9 Grammatical Pitfalls


[gar-uh n-tee] /ˌgær ənˈti/
a promise or assurance, especially one in writing, that something is of specified quality, content, benefit, etc., or that it will perform satisfactorily for a given length of time:
a money-back guarantee.
an assurance that another’s obligation will be fulfilled, or something presented as such security; guaranty (defs 1, 2).
something that assures a particular outcome or condition:
Wealth is no guarantee of happiness.
a person who gives a guarantee or guaranty; guarantor.
a person to whom a guarantee is made.
verb (used with object), guaranteed, guaranteeing.
to secure, as by giving or taking security:
A credit card guarantees your reservation at the hotel.
to make oneself answerable for (something) on behalf of someone else who is primarily responsible:
to guarantee the fulfillment of a contract.
to undertake to ensure for another, as rights or possessions:
The Constitution guarantees freedom of religion.
to serve as a warrant or guaranty for.
to undertake to protect or indemnify:
to guarantee a person against loss.
to undertake (to do something):
I will guarantee to prove every word I stated.
to promise (usually followed by a clause as object):
I guarantee that I'll be there.
Origin of guarantee
1670-80; alteration of guaranty
Related forms
nonguarantee, noun
preguarantee, noun, verb (used with object), preguaranteed, preguaranteeing.
quasi-guaranteed, adjective
reguarantee, noun, verb (used with object), reguaranteed, reguaranteeing.
superguarantee, noun, verb, superguaranteed, superguaranteeing.
unguaranteed, adjective
Can be confused
guarantee, guaranty, warrantee, warranty. Unabridged
Based on the Random House Dictionary, © Random House, Inc. 2015.
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Examples from the web for guarantee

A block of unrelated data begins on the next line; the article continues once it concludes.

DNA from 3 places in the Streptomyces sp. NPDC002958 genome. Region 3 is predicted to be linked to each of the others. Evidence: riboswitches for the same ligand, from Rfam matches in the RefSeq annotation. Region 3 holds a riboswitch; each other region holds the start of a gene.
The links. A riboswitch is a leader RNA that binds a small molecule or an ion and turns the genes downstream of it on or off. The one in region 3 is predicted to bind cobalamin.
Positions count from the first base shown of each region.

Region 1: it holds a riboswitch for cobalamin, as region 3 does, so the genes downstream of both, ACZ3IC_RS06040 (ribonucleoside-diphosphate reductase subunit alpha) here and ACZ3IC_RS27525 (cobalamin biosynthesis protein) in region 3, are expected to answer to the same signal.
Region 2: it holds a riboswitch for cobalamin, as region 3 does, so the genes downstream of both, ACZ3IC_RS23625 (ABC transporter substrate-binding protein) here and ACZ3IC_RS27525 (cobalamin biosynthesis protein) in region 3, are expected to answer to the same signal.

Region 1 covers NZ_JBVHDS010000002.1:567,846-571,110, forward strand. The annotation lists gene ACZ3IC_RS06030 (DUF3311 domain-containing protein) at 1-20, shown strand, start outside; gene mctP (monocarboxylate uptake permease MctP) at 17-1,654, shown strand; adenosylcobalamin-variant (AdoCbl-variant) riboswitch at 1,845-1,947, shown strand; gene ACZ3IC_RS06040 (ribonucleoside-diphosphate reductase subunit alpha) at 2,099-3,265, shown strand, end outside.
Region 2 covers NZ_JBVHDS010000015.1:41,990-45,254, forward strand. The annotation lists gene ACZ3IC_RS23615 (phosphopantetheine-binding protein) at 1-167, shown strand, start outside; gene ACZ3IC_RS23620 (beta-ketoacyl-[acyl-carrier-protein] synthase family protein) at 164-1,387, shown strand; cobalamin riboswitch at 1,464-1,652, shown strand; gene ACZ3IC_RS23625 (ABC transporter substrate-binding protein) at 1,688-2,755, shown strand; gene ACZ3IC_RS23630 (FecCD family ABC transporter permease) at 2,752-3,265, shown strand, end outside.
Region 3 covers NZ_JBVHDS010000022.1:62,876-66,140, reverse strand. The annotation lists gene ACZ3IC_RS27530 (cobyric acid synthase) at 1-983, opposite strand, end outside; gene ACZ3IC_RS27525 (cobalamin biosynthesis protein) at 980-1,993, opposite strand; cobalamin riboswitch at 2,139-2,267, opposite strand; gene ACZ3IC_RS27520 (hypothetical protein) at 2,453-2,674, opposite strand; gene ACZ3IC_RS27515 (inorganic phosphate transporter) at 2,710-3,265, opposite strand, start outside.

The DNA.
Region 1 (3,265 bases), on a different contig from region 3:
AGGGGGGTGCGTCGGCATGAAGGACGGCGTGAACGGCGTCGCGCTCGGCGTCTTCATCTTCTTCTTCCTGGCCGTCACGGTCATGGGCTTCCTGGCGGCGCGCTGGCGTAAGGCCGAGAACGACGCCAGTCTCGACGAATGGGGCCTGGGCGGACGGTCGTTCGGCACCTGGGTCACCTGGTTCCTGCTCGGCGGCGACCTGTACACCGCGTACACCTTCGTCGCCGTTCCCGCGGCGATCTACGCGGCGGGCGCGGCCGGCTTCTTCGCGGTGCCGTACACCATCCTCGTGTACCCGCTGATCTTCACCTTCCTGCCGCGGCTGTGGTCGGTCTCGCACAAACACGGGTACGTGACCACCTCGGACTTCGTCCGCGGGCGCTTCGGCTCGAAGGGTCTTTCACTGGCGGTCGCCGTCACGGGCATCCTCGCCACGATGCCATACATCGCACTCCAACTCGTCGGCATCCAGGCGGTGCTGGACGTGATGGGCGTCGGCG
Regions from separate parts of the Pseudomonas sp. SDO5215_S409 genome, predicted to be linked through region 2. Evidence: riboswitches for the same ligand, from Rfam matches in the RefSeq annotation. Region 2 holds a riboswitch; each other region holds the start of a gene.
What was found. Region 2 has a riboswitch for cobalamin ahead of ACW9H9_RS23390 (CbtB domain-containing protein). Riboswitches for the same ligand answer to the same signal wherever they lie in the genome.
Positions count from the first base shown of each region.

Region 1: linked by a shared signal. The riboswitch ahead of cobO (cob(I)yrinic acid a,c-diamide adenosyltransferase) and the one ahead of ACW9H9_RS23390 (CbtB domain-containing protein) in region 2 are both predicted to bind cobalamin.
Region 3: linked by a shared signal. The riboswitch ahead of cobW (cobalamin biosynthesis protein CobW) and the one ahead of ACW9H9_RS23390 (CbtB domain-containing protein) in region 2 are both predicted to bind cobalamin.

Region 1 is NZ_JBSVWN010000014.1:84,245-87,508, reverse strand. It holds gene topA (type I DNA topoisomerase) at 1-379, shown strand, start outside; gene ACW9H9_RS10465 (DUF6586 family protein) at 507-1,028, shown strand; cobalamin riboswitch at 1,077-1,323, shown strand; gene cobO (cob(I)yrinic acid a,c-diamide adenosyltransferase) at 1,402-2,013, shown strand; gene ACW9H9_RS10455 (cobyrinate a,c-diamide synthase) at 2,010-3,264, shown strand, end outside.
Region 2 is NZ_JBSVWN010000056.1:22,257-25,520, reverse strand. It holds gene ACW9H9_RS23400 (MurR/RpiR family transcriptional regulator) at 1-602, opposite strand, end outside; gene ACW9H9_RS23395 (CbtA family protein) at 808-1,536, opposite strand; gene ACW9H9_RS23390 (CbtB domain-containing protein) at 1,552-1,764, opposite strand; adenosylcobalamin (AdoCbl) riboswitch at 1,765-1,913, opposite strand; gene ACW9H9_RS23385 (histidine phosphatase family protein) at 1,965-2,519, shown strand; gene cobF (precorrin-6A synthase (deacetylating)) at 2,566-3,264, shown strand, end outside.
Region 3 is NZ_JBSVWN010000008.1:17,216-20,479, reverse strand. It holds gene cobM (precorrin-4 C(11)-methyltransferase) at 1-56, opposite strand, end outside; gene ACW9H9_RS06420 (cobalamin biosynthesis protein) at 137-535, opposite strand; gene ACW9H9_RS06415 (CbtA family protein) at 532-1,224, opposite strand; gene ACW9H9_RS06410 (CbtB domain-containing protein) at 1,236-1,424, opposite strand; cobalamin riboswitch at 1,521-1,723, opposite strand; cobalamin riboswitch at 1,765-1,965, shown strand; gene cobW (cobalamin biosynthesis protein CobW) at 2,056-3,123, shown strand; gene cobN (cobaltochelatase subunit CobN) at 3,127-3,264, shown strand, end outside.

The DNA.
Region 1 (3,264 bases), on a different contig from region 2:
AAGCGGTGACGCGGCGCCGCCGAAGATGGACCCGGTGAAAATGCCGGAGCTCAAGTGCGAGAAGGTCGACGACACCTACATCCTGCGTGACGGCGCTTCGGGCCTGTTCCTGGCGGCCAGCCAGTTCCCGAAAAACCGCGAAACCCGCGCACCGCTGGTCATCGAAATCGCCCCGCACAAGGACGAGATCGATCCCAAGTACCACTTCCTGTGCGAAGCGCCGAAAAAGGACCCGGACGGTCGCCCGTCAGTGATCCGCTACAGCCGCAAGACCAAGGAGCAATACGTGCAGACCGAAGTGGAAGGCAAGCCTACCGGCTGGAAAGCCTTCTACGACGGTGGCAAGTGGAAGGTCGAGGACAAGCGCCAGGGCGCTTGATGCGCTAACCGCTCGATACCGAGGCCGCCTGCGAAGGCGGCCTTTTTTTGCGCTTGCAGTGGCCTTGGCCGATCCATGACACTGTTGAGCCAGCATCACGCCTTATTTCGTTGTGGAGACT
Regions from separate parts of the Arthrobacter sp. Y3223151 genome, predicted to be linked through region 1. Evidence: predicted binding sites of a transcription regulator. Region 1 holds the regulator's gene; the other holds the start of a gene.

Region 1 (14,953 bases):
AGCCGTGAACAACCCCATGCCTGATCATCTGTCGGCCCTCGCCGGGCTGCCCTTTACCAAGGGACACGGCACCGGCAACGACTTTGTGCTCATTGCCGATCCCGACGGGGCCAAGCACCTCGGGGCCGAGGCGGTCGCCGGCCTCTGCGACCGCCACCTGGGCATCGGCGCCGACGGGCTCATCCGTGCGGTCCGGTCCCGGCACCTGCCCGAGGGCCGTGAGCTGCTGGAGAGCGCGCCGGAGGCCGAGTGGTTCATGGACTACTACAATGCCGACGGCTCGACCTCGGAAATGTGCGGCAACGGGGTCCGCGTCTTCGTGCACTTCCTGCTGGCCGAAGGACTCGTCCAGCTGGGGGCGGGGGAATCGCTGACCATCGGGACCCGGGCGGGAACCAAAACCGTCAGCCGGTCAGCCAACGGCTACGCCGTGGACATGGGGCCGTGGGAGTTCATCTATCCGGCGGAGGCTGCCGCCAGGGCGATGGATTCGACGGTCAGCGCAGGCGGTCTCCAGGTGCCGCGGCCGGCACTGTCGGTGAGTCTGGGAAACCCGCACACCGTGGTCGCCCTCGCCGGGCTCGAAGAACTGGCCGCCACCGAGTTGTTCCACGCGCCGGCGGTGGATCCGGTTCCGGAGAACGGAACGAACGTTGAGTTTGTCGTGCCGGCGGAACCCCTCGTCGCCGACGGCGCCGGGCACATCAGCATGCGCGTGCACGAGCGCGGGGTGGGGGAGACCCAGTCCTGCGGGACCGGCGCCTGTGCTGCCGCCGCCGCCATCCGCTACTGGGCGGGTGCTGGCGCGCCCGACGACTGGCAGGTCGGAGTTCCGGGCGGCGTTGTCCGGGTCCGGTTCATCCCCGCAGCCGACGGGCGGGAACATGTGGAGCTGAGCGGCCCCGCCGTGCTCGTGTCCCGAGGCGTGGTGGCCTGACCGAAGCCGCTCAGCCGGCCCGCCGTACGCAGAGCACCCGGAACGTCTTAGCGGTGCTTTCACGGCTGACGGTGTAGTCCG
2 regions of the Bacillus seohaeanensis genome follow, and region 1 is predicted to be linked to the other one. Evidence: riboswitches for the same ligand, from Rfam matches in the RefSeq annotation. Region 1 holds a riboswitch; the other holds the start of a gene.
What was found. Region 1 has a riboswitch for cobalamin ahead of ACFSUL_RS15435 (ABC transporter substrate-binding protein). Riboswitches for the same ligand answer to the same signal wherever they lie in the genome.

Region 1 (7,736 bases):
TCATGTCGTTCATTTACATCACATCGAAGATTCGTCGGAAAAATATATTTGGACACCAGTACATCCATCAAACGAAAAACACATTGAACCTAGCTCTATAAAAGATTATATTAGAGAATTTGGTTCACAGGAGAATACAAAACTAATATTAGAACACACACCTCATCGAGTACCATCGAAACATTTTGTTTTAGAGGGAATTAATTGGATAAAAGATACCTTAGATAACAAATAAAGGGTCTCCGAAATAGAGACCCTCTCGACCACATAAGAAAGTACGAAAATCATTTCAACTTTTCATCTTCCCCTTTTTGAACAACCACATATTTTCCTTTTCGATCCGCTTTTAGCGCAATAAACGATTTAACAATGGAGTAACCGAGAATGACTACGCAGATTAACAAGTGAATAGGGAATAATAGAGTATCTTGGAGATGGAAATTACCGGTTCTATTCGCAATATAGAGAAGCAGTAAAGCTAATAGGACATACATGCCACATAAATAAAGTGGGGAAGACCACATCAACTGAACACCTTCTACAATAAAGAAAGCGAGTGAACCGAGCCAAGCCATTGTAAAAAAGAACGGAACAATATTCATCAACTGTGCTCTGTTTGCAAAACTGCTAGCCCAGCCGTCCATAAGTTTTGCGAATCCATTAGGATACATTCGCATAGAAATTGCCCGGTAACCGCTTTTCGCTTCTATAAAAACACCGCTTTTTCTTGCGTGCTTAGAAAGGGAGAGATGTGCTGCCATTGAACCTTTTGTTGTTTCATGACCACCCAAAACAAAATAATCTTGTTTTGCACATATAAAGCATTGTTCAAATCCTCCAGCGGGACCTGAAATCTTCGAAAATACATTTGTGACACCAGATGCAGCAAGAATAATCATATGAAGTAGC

• Their agreement doesn't guarantee certainty, only a good bet.
  • The bank-loan guarantee and expanded deposit-insurance limits should eliminate that risk.
  • How I guarantee happiness at the end of every course.
  • It may be a glitch, but I guarantee you that they are using it to their full advantage.
  • He had very good news, he said: He could guarantee that the next morning we would see a bonobo.
  • The triennial competition she has endowed will guarantee that future generations can share her appreciation.
  • The shopping guarantee works two ways.
  • Because almost all battery guarantees are prorated by the month.
  • Adequate preheating and sufficient coals should guarantee that the grill is hot when it is time to cook fish.
  • There's no guarantee, though, that your fund's yield will exceed the rising rate of inflation.
British Dictionary definitions for guarantee


a formal assurance, esp in writing, that a product, service, etc, will meet certain standards or specifications
(law) a promise, esp a collateral agreement, to answer for the debt, default, or miscarriage of another
  1. a person, company, etc, to whom a guarantee is made
  2. a person, company, etc, who gives a guarantee
a person who acts as a guarantor
something that makes a specified condition or outcome certain
a variant spelling of guaranty
verb (mainly transitive) -tees, -teeing, -teed
(also transitive) to take responsibility for (someone else's debts, obligations, etc)
to serve as a guarantee for
to secure or furnish security for: a small deposit will guarantee any dress
usually foll by from or against. to undertake to protect or keep secure, as against injury, loss, etc
to ensure: good planning will guarantee success
(may take a clause as object or an infinitive) to promise or make certain
Word Origin
C17: perhaps from Spanish garante or French garant, of Germanic origin; compare warrant
Collins English Dictionary - Complete & Unabridged 2012 Digital Edition
© William Collins Sons & Co. Ltd. 1979, 1986 © HarperCollins
Publishers 1998, 2000, 2003, 2005, 2006, 2007, 2009, 2012
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Word Origin and History for guarantee

1670s, alterted (perhaps via Spanish garante), from earlier garrant "warrant that the title to a property is true," early 15c., from Old French garant "defender, protector," from Germanic (see warrant (n.)). For form evolution, see gu-. Originally "person giving something as security;" sense of the "pledge" itself (which is properly a guaranty) developed 17c.


1791, from guarantee (n.). Garanten in this sense is from early 15c. Related: Guaranteed; guaranteeing.

Online Etymology Dictionary, © 2010 Douglas Harper
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